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A Guide to Using Employment Agreements (2020 Update)

A Guide to Using Employment Agreements (2020 Update)

Employment agreements let your business set out the terms of employment particular to the role you're hiring for. Read about employment agreements here.

25th June 2020
Reading Time: 2 minutes

The relationship between an employer and employee is fundamentally contractual. All employees should be employed under employment agreements, however employees will still be subject to the entitlements outlined in the National Employment Standards (NES). The benefit of using an individualised employment agreement is that you can set out terms not covered by national law. These include terms relating to confidentiality, notice periods and incentives.

An employment agreement can be simple or detailed depending on the needs of your business. What works for you depends on the nature of your business, the number of staff you employ and the frequency with which staff join and leave you. Despite this, all employees should be given a formal written employment agreement that clearly states the rights and duties of each party.

Is a written employment contract necessary?

In addition to setting out the rights and duties between an employer and an employee, an employment agreement can also help avoid disputes further down the track. Although all employees always have some form of employment contract with their employer (set out by national laws), a formal agreement helps avoid disputes down the line. Here are the documents you should use to ensure your hiring process is iron-clad.

1. Letter of offer

When you decide to hire someone for a role, it’s best practice to formalise this offer in writing. This letter should inform the candidate that they’ve been successful in applying for the role, the title of the role and their start date. A formal letter of offer should compliment the employment agreement which follows.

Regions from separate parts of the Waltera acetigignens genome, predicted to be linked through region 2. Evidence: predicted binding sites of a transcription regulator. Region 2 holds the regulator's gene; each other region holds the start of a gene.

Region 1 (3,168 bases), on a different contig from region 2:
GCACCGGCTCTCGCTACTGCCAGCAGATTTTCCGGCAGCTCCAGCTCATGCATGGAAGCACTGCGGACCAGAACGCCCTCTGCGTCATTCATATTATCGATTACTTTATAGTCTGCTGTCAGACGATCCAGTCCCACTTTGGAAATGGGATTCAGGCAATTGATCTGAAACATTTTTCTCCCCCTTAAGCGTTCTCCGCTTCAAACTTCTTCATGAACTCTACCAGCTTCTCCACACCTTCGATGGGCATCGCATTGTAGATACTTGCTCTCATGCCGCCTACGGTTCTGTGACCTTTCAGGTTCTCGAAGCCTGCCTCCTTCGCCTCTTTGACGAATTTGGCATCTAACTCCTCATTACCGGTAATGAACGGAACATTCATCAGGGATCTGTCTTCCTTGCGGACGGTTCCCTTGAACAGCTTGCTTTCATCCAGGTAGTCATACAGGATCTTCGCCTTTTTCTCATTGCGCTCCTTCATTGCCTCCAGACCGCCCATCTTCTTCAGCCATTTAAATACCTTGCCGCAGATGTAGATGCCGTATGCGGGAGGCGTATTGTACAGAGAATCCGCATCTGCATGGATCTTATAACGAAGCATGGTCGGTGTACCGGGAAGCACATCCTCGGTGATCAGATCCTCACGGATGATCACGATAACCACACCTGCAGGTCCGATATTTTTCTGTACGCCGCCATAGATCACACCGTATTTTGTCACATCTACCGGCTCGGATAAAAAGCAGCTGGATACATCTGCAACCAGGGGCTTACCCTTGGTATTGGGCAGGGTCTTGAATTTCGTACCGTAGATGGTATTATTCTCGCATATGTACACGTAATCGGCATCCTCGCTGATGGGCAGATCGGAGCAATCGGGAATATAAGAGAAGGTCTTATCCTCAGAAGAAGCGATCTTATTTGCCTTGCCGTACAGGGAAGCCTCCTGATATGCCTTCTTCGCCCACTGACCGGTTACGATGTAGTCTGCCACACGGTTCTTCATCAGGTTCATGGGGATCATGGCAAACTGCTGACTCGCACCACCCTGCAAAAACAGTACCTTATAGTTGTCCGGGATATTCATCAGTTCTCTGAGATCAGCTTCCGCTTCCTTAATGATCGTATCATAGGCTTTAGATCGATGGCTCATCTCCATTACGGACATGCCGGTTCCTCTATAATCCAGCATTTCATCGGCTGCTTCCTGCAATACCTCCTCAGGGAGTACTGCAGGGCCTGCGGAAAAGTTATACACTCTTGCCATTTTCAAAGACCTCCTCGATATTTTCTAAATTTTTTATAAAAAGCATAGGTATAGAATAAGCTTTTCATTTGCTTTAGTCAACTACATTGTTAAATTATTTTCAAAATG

2. Employment Agreement

Along with your letter of offer, your employment agreement should include:

  • The full name and address of the employee
  • The employer’s name and office address (where the employee will work)
  • The role they will work in
  • An outline of their duties
  • Remuneration and superannuation contribution
  • Any other inclusions or incentives (e.g. bonuses, allowances and also other fringe benefits)
  • Confidentiality/ NDA clause
  • Length of the probation period
  • Performance and salary reviews
  • Grounds for termination such as poor performance or misconduct
  • Restraint of trade clause (if applicable)
  • Date of the agreement
  • Signature of the employer
  • Request for signature of employee

3. Workplace policies

Part of running a safe and productive workplace is having policies in place to manage this. Not having policies in place may lead to miscommunication and confusion amongst your employees about what is expected. Policies can also help you deal with workplace issues and significantly reduce legal risk. You should provide new employees with copies of your workplace policies when they start on the job. Some of the most important policies you should have include:

Conclusion

Employment agreements can save your business confusion, time and money in setting out your terms clearly. Employees tend to perform best when they know what is expected of their role and when they understand what their obligations on the job are. Further by making clear what you expect of your employees, you’ll also be protecting your business in the event that the employment relationship comes to an end.

Don’t know where to start?
Contact a Lawpath consultant on 1800 529 728 to learn more about customising legal documents and obtaining a fixed-fee quote from Australia’s largest legal marketplace.

Author
Dominic Woolrych

Dominic is the CEO of Lawpath, dedicating his days to making legal easier, faster and more accessible to businesses. Dominic is a recognised thought-leader in Australian legal disruption, and was recognised as a winner of the 2015 Australian Legal Innovation Index.